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Great news for cows and Earth: Food additive can squelch the belch

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Fans of science may be relieved to learn that researchers are diligently working to defuse the global atmospheric menace posed by cow burps.

Mostly by belching, livestock generate significant amounts of methane, perhaps the most potent of greenhouse gases.

Greenhouse gases from both natural and industrial sources play a key role in global climate change. They are expected to raise average temperatures worldwide a few degrees in this century, according to estimates from a United Nations science panel.

And because there are a lot of cows, more than 1 billion worldwide, and a single cow can produce more than 14 cubic feet of methane a day, cows contribute to climate change.

They account for more than 20% of all methane emissions caused by human activities. (Animal husbandry is categorized as a human activity.)

For farmers, this poses another problem: All that gas represents a waste of cattle feed caused by inefficient digestion.

Seeking to lasso both problems, scientists at the University of Nebraska-Lincoln are designing a food additive that can reduce cow-generated methane.

A kind of ''Beano'' for cows, the advance is a compound that blocks methane production, turning the microbes involved in the digestive process in one of the cow's four stomachs toward the production of nutrients rather than gas.

Test-tube studies suggest that adding the compound would cut the consumption of cattle feed by at least 10% as less digestive energy goes into making gas.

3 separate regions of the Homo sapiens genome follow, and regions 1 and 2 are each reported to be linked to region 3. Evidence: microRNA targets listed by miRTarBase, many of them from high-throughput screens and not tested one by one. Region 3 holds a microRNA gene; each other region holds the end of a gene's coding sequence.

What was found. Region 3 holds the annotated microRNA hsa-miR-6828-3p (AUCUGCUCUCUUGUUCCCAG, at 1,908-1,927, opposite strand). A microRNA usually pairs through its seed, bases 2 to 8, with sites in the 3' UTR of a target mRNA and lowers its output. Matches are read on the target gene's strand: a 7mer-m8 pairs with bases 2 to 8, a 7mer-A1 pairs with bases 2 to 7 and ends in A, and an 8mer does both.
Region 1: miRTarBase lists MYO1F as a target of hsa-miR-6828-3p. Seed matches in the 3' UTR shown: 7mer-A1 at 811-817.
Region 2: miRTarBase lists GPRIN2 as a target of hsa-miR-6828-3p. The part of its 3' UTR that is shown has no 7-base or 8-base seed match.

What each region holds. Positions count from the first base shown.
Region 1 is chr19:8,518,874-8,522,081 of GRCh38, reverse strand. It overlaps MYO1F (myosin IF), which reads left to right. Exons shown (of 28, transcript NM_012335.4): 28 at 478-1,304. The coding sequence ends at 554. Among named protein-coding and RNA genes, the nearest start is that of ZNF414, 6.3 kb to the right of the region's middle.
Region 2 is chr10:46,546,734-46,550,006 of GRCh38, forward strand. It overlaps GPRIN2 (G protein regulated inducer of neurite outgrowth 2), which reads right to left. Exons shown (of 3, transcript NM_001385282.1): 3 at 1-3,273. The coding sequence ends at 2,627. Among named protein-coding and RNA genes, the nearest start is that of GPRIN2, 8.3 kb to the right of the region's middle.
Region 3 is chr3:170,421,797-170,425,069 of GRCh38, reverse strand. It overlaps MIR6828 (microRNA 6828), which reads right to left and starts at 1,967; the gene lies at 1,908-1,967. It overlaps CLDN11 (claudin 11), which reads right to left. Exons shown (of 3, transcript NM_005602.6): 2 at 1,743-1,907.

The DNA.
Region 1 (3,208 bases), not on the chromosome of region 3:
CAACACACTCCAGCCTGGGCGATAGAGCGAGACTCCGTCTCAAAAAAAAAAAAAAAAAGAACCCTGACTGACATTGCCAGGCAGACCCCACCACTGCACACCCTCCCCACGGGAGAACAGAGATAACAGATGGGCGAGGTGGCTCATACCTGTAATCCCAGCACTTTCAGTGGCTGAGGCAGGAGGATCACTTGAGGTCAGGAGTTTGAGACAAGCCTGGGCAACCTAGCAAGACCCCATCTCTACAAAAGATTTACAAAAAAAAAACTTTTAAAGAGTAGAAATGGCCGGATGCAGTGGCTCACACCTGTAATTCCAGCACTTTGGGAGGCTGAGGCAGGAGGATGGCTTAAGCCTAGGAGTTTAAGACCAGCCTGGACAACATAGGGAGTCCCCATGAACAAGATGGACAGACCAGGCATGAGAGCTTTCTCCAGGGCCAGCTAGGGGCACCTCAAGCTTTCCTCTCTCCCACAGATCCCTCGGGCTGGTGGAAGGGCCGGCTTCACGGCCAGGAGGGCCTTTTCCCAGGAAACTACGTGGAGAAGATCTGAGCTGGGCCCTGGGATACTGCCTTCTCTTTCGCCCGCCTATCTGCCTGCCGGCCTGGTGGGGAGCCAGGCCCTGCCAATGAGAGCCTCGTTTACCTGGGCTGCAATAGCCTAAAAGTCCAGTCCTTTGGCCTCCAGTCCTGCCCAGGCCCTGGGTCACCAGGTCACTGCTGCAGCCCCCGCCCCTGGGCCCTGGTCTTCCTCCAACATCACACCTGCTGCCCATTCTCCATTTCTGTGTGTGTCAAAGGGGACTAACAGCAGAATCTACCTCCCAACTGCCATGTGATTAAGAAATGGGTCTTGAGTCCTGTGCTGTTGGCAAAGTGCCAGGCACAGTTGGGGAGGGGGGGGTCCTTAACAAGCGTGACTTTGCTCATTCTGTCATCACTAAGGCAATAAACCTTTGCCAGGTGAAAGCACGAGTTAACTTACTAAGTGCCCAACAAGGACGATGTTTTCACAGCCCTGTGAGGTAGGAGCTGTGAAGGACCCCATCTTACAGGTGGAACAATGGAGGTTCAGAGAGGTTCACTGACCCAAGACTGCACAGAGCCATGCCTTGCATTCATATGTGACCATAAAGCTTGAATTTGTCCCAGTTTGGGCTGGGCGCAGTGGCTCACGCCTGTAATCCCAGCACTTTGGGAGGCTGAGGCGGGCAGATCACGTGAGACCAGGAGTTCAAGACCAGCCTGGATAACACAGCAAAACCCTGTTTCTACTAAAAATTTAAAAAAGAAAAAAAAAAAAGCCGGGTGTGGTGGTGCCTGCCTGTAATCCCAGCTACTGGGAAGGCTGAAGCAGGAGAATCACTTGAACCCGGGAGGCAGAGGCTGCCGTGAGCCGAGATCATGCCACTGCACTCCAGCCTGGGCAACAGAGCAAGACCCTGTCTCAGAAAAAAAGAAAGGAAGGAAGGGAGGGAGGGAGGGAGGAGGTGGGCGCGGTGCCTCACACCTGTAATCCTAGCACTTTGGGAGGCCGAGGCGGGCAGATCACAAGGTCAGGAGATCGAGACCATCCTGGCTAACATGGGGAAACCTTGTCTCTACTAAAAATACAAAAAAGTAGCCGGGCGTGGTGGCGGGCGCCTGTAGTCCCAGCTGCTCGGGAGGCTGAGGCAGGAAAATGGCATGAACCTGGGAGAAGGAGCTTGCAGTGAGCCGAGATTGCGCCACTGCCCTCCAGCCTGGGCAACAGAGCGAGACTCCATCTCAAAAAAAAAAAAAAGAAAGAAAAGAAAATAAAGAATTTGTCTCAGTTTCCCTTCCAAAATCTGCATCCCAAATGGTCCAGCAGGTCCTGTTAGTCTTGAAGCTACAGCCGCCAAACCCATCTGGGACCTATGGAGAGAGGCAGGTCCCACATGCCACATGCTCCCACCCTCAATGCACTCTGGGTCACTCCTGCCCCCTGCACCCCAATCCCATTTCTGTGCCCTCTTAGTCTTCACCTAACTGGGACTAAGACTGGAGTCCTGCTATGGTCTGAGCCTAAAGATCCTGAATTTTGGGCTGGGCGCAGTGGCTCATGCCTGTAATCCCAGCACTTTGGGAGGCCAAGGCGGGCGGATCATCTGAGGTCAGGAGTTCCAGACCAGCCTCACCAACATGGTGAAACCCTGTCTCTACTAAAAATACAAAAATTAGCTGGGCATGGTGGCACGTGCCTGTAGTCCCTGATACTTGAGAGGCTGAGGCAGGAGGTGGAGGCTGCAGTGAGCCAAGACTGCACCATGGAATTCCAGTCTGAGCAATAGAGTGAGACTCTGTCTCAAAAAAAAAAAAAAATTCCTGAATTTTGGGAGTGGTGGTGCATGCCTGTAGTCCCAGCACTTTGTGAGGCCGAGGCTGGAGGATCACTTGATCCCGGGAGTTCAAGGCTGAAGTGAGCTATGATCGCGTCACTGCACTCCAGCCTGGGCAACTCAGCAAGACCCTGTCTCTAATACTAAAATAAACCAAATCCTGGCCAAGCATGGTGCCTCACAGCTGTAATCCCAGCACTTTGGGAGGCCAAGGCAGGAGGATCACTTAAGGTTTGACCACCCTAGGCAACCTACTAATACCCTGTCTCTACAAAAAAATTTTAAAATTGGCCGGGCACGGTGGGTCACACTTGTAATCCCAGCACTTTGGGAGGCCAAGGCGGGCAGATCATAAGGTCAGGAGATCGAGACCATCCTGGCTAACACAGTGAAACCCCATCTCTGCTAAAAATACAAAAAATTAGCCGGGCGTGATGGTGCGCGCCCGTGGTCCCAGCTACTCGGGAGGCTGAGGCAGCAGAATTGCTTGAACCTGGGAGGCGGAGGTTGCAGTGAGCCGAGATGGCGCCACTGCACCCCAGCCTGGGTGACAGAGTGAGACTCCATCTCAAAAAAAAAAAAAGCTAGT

''What at first glance might seem humorous or silly is actually very important research,'' says microbiologist John Breznak of Michigan State University in East Lansing. Nonetheless, biochemist Steve Ragsdale, who heads the effort, says: ''We've had a lot of fun talking to livestock producers about this. The focus has been not only on the potential (economic) payback, but on doing something positive for everyone.''

Other scientists are tackling cow methane in creative ways. As humorist Dave Barry noted last year while puzzling wryly over the merits of mixing species, Australian researchers have proposed feeding methane-reducing kangaroo stomach microbes to cows.

Federal grants support other studies on ways to adjust feed to reduce methane. And New Zealand researchers have looked at feeding methane-reducing prairie grass to sheep, which also produce the gas.

Ragsdale's team is well known for past microbe studies, adds Breznak, and if his research pays off, the result will be more nutritious feedings and ''less greenhouse gas emission to boot.''

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© Copyright 2003 USA TODAY, a division of Gannett Co. Inc.

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